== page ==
Let’s set the example.
As landscape and nature photographers or just hikers we should be setting the example, it should be a given to care for the landscape and subjects we photograph. As more and more people become interested in nature and landscape photography it seems that it has become common to either purposefully destroy a subject, so that others cannot photograph it or to damage an area out of lack of caring.
Sometimes it’s as little as stepping off the trail such as in Canyonlands National Park and damaging the microbiotic crusts, then it’s the butterfly effect when others follow your trail and it grows and grows. Tall grass in your way of a great view, no worry just smash it down.
I would urge you to become familiar with the Leave No Trace Seven Principles for more detailed information please visit their website: https://lnt.org/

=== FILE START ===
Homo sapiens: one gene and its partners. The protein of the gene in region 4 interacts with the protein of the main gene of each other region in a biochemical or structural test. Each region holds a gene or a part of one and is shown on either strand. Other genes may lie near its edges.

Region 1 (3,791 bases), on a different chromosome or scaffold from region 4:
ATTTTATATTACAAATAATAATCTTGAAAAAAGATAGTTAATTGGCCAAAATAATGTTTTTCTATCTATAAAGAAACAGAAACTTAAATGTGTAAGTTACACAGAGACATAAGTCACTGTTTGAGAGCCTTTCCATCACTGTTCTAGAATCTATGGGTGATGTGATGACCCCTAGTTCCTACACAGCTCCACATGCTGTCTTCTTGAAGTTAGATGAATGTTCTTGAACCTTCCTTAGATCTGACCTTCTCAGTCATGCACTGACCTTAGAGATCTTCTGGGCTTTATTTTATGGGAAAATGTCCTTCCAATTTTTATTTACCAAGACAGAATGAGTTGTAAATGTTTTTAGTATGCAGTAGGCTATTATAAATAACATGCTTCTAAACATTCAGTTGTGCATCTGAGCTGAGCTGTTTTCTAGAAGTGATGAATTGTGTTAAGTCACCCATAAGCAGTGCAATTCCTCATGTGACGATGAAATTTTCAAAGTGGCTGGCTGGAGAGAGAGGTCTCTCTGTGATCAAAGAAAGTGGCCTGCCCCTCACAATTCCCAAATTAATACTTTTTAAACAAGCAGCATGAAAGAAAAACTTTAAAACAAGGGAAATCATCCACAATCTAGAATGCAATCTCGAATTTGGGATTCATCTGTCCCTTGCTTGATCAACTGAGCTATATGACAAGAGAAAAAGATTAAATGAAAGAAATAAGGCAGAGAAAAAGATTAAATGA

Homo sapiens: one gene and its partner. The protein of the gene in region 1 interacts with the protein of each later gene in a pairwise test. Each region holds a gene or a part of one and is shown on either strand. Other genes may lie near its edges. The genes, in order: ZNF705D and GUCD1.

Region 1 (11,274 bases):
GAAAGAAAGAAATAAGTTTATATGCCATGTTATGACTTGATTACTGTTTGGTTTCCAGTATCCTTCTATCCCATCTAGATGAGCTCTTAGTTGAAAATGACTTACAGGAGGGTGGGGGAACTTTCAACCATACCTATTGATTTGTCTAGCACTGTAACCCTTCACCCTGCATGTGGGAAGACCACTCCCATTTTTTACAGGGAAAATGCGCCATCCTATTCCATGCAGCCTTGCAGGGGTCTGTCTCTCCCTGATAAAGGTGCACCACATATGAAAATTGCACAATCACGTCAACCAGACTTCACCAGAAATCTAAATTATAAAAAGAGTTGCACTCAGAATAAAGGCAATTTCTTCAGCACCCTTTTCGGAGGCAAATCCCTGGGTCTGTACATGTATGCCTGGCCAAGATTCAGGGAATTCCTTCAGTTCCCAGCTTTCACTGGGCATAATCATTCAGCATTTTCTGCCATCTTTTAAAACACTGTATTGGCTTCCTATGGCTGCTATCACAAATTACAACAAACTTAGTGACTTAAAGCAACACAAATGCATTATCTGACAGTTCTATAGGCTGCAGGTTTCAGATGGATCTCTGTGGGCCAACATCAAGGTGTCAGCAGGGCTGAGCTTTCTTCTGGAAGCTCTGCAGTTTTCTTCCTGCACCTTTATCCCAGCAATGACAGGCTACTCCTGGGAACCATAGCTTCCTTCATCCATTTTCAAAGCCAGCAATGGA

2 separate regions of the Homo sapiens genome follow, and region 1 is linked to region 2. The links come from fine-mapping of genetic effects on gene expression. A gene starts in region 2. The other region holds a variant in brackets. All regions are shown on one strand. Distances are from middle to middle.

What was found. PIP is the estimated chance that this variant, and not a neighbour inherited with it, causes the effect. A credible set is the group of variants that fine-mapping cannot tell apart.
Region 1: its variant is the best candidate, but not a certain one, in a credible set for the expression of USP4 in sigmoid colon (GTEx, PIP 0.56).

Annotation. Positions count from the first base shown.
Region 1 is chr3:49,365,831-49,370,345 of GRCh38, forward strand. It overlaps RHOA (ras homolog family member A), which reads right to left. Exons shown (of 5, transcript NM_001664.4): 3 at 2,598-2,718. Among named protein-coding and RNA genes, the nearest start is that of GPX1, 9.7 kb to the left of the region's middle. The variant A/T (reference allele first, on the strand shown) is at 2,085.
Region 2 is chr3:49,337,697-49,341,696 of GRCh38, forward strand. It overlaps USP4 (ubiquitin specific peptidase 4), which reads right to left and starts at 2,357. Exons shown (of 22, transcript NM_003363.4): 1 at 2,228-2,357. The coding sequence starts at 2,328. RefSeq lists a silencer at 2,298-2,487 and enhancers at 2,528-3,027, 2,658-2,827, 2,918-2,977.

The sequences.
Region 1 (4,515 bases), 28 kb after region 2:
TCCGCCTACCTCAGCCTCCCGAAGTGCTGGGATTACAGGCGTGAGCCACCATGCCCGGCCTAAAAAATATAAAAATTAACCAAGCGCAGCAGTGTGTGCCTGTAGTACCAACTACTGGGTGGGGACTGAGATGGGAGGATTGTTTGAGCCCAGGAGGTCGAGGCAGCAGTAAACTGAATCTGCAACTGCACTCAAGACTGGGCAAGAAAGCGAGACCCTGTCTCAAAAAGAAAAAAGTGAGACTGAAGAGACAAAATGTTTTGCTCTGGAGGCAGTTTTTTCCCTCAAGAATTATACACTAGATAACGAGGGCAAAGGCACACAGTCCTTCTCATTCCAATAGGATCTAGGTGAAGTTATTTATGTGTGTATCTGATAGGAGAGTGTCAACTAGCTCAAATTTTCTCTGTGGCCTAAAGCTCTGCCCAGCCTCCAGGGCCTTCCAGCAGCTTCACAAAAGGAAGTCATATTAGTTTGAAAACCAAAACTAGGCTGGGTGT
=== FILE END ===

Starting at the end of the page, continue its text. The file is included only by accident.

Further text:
I have read of photographers breaking coral and rearranging it, so that they have a better image or crushing a flower so that others can’t photograph it.
Caring for the animals
When we observe wild animals and want to photograph them keep in mind that if you or many others follow an animal around you can easily stress it out. Sometimes people have made a choice to get an image and underestimated the cost, such as falling off cliffs,or slipping into hot springs. Worst of all for me is when animals do what they were born to do and then get hunted down and killed because someone needed a selfie with a grizzly and then gets attacked.
In Glacier National park we watched as an overly intelligent couple threw rocks at a moose to get it off the trail so that they could pass by. Fortunately the moose didn’t become agitated enough to show his disdain for these hikers and slowly left the area. I can think of worse things than to wait and watch a moose graze along the trail until he moved on.
Remember when you capture a great image and share it, many people may want to follow after you and get a similar image.